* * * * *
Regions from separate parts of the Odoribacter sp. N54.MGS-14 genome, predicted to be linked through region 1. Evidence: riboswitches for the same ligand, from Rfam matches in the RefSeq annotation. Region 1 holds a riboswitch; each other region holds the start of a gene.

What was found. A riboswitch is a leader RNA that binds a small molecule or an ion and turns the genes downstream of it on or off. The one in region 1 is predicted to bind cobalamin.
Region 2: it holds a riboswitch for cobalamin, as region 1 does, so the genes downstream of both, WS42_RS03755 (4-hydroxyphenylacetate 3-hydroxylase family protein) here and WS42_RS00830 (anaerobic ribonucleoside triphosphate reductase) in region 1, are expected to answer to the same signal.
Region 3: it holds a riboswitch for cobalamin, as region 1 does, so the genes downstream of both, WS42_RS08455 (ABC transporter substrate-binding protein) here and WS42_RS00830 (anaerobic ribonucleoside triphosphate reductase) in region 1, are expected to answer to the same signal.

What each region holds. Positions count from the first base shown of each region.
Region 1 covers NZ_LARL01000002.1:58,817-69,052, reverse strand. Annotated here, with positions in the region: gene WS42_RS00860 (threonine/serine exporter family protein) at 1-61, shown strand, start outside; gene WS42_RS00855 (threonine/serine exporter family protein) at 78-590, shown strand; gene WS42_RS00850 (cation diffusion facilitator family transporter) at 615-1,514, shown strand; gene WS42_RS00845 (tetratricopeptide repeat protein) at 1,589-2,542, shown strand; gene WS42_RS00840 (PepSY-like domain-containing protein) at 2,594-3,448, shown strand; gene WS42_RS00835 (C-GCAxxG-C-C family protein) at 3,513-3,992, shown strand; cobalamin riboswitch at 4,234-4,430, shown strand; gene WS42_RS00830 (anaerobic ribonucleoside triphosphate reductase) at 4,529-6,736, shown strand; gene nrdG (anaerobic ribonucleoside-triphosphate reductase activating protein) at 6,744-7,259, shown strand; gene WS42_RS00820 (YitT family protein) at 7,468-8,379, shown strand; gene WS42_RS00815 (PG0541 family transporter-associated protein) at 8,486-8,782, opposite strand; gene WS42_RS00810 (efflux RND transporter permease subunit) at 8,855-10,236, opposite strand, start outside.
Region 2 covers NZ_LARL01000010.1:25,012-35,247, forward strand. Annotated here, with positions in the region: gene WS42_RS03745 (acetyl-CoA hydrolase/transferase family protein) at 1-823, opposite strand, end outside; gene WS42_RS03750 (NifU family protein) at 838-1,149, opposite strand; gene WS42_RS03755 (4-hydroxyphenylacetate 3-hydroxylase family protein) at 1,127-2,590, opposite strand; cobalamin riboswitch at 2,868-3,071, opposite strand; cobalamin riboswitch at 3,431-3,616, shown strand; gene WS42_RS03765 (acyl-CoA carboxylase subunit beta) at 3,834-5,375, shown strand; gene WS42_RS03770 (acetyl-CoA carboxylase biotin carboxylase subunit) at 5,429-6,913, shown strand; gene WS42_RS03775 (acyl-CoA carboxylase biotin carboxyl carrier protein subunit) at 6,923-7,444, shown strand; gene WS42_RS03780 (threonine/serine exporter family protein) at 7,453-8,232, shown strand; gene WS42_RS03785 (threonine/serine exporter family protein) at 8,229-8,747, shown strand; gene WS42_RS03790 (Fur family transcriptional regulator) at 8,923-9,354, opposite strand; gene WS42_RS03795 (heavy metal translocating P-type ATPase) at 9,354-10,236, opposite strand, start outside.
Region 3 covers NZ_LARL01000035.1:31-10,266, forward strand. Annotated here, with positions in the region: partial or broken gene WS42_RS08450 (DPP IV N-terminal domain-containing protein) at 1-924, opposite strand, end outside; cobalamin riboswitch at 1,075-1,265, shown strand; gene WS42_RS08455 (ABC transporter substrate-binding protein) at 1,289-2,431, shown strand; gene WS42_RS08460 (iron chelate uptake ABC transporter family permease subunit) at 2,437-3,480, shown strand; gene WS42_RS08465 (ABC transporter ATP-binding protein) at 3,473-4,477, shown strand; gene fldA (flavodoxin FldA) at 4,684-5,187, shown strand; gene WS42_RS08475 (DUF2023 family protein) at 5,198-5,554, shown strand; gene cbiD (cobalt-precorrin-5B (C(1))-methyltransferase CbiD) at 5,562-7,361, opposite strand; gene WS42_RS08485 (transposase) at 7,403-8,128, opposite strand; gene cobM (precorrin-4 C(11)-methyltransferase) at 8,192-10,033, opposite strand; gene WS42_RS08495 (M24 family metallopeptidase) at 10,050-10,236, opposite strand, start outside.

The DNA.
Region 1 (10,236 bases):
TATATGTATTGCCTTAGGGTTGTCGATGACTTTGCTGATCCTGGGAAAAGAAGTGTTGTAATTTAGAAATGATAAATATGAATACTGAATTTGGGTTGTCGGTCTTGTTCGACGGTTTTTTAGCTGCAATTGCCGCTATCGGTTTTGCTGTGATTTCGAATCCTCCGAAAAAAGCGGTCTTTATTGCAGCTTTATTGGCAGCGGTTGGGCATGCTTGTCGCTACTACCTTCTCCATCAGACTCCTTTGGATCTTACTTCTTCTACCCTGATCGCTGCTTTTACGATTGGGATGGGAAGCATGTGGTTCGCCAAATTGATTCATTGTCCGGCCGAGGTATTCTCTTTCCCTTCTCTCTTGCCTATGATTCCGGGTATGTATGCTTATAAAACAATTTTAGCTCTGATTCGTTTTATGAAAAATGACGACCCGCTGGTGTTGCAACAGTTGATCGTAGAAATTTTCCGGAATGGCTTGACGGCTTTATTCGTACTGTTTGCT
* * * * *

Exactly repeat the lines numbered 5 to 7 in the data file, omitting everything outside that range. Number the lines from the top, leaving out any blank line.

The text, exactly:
What each region holds. Positions count from the first base shown of each region.
Region 1 covers NZ_LARL01000002.1:58,817-69,052, reverse strand. Annotated here, with positions in the region: gene WS42_RS00860 (threonine/serine exporter family protein) at 1-61, shown strand, start outside; gene WS42_RS00855 (threonine/serine exporter family protein) at 78-590, shown strand; gene WS42_RS00850 (cation diffusion facilitator family transporter) at 615-1,514, shown strand; gene WS42_RS00845 (tetratricopeptide repeat protein) at 1,589-2,542, shown strand; gene WS42_RS00840 (PepSY-like domain-containing protein) at 2,594-3,448, shown strand; gene WS42_RS00835 (C-GCAxxG-C-C family protein) at 3,513-3,992, shown strand; cobalamin riboswitch at 4,234-4,430, shown strand; gene WS42_RS00830 (anaerobic ribonucleoside triphosphate reductase) at 4,529-6,736, shown strand; gene nrdG (anaerobic ribonucleoside-triphosphate reductase activating protein) at 6,744-7,259, shown strand; gene WS42_RS00820 (YitT family protein) at 7,468-8,379, shown strand; gene WS42_RS00815 (PG0541 family transporter-associated protein) at 8,486-8,782, opposite strand; gene WS42_RS00810 (efflux RND transporter permease subunit) at 8,855-10,236, opposite strand, start outside.
Region 2 covers NZ_LARL01000010.1:25,012-35,247, forward strand. Annotated here, with positions in the region: gene WS42_RS03745 (acetyl-CoA hydrolase/transferase family protein) at 1-823, opposite strand, end outside; gene WS42_RS03750 (NifU family protein) at 838-1,149, opposite strand; gene WS42_RS03755 (4-hydroxyphenylacetate 3-hydroxylase family protein) at 1,127-2,590, opposite strand; cobalamin riboswitch at 2,868-3,071, opposite strand; cobalamin riboswitch at 3,431-3,616, shown strand; gene WS42_RS03765 (acyl-CoA carboxylase subunit beta) at 3,834-5,375, shown strand; gene WS42_RS03770 (acetyl-CoA carboxylase biotin carboxylase subunit) at 5,429-6,913, shown strand; gene WS42_RS03775 (acyl-CoA carboxylase biotin carboxyl carrier protein subunit) at 6,923-7,444, shown strand; gene WS42_RS03780 (threonine/serine exporter family protein) at 7,453-8,232, shown strand; gene WS42_RS03785 (threonine/serine exporter family protein) at 8,229-8,747, shown strand; gene WS42_RS03790 (Fur family transcriptional regulator) at 8,923-9,354, opposite strand; gene WS42_RS03795 (heavy metal translocating P-type ATPase) at 9,354-10,236, opposite strand, start outside.